Action items listed by the auditors to improve safety performance ranged from expanding the accountability managers and supervisors have for health and safety responsibilities, to ensuring staff conduct appropriate pre-use inspections and preventative maintenance programs for tools and machinery.

“From over 800 [days lost] to around 15 is cause for celebration,” says RL. “This is one of those true team victories, where everyone is has a hand in the success.”

Following several months of preparation, the audit conducted earlier this year revealed Western had strong health and safety systems in place, but outlined opportunities for improvement to further enhance the university’s safety culture.

Note: While being written, August figures were released. That month alone, 21 days were registered as being lost due to injury, bring the average up inline with the previous two year average. The trend still points to significant improvements in reducing days lost.

Auditors returned in June to review the new safety and training measures and gave both Divisions a passing grade. In the following years, days lost to injury dropped off immediately - roughly10 per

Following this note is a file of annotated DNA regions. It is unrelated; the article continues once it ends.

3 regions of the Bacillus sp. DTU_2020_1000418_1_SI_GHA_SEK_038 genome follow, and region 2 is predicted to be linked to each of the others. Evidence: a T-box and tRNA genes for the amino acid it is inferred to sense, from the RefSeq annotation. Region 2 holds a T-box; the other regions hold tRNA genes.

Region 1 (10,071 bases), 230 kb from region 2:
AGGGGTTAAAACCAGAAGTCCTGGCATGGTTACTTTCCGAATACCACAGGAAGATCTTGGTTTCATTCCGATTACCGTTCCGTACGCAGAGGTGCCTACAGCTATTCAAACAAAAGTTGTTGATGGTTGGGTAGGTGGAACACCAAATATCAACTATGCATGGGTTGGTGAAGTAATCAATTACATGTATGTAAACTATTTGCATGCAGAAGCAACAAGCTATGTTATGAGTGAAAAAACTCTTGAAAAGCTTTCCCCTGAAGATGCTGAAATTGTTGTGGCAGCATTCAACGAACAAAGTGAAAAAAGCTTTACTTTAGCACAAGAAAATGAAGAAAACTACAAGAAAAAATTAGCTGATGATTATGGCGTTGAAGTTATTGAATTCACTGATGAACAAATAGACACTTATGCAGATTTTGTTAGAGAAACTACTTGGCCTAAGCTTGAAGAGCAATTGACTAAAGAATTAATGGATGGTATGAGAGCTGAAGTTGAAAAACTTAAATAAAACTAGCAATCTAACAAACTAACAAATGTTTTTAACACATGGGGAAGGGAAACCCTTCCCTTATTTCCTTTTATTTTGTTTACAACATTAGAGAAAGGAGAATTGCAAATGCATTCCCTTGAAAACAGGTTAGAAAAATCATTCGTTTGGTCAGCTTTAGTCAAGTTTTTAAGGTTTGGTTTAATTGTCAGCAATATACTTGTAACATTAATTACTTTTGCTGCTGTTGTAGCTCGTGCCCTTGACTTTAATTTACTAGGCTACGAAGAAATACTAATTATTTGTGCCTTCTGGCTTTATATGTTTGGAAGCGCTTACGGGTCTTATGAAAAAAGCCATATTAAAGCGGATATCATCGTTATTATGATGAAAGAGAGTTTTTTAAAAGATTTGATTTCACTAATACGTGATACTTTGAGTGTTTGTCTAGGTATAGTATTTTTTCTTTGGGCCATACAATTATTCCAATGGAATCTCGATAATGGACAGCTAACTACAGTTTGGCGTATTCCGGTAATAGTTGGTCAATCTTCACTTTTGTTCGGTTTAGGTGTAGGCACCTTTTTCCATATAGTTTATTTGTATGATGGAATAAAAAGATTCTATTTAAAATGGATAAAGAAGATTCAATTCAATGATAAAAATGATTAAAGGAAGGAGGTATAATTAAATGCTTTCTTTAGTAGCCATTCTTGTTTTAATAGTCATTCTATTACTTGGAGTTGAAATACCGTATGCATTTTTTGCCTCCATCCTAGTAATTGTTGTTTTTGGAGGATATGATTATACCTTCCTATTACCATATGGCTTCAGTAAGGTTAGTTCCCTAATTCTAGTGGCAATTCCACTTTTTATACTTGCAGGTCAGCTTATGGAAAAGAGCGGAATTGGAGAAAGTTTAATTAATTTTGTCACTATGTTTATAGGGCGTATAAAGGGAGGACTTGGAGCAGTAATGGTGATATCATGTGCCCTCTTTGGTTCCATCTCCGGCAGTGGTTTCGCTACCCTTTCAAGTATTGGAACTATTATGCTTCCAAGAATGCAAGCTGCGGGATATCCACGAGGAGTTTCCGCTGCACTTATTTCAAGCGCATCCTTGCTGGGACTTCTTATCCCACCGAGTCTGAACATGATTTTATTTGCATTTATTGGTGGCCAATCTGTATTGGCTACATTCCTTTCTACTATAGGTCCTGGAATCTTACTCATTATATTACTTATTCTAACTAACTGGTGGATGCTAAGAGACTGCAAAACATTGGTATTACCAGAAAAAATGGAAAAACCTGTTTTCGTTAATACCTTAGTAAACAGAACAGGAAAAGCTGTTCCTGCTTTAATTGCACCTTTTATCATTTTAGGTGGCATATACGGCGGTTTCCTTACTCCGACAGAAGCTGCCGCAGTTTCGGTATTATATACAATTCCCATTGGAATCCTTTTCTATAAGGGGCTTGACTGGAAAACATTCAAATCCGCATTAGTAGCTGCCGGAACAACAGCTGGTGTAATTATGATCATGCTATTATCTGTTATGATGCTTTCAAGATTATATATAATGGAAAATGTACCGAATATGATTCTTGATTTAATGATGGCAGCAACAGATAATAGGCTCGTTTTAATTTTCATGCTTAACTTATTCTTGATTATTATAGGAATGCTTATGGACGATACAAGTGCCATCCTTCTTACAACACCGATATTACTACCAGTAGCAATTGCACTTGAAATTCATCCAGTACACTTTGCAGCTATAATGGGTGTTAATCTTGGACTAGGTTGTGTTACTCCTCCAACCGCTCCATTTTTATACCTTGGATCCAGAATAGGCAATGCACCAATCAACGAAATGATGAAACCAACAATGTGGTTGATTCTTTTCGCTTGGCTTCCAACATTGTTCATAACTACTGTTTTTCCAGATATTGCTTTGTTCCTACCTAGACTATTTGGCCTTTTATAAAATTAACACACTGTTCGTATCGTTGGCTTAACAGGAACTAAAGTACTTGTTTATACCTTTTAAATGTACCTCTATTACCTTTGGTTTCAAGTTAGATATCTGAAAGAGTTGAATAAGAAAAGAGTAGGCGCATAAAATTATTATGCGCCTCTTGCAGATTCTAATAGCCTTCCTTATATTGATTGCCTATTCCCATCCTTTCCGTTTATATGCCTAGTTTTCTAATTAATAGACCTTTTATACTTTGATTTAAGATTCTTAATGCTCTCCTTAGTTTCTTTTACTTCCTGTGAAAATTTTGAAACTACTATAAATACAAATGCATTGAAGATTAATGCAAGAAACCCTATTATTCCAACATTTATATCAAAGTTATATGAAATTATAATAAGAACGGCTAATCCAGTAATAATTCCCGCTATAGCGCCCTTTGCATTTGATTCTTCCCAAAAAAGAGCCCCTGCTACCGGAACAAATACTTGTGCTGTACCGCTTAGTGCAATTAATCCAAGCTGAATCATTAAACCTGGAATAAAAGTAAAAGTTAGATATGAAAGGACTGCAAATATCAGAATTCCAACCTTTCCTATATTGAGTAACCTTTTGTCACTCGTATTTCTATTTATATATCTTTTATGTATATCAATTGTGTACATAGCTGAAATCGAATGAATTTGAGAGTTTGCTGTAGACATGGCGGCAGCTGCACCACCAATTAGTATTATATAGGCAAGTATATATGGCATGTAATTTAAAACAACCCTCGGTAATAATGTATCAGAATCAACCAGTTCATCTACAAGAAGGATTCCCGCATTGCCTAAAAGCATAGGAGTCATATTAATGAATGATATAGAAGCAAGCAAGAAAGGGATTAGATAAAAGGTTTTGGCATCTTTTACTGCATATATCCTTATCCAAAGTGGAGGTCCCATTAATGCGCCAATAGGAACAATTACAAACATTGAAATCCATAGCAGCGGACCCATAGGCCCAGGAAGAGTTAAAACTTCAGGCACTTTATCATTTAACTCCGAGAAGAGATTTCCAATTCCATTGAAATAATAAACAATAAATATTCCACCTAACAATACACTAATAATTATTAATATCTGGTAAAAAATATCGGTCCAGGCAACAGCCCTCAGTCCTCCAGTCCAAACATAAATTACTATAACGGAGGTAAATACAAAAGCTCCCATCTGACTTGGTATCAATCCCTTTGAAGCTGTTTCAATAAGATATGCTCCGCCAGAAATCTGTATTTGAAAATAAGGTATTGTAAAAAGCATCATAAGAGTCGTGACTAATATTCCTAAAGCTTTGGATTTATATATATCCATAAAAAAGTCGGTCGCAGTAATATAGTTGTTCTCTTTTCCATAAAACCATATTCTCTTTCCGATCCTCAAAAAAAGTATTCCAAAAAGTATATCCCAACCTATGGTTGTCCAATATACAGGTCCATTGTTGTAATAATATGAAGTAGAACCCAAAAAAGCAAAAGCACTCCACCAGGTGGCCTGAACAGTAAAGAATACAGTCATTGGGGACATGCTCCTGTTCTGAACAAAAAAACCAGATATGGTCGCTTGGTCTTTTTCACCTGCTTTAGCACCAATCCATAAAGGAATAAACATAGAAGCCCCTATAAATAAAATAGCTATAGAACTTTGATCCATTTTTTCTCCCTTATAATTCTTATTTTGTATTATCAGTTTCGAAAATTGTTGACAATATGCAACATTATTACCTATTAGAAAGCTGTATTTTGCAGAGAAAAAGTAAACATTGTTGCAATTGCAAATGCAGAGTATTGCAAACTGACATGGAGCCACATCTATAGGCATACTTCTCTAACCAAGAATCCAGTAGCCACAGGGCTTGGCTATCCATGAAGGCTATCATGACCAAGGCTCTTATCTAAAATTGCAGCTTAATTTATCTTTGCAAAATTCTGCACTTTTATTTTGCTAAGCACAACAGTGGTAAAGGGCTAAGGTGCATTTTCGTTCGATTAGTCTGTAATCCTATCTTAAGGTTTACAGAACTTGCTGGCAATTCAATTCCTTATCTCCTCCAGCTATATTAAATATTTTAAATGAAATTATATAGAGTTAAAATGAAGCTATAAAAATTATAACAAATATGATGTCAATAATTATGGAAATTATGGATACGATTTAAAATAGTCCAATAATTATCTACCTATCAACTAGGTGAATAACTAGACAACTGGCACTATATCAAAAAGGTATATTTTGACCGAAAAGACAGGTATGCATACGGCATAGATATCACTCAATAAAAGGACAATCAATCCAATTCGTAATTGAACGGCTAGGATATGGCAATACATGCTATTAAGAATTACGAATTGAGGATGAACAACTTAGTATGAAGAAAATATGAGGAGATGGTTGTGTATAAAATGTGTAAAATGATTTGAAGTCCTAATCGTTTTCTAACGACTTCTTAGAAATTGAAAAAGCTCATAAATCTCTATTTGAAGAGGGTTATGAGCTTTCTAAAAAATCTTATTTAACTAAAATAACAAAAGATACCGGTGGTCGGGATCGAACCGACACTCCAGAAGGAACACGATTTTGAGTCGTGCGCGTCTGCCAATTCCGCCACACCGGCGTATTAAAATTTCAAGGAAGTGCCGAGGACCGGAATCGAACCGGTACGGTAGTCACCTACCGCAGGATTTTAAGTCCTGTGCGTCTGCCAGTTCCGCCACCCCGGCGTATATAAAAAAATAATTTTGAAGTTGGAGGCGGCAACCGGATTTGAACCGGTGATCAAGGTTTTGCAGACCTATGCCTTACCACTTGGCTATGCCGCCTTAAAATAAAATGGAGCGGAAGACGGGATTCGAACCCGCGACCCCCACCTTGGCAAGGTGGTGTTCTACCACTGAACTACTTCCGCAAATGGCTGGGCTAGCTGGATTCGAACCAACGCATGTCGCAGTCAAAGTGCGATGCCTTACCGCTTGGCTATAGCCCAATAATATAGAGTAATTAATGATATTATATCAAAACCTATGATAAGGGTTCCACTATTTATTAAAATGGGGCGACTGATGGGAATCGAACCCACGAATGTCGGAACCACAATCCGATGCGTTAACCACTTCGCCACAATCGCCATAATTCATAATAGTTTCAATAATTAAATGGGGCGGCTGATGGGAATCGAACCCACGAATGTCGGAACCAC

2009 20.25 2010 3.25 2011 3.25 2012 1.25

100 75 50 25 0


Days Lost

Year Avg./mo.













Together we’re


This summer, Western dialed back the A/C and asked users to reduce their electrical demand. The results are staggering. Reduced cooling in campus buildings from 2:00 p.m. – 6:00 p.m. ‘Watt’ can you do?

ADJUSTING TO RISING ENERGY COSTS Turning off your computer at the end of each day could save 60,000 kWh per year, enough electricity to power 2 average Canadian homes for an entire year. Turn your lights out when leaving the office. Leaving lights on unnecessarily even for just 2 hours a day consumes 86,000 kWh per year, enough to power 3 average homes for an entire year, also the equivalent of emissions from 11 cars over one year. Unplugging printers when not in use could save 91,000 kWh per year, which could power 3 Canadian homes for one year.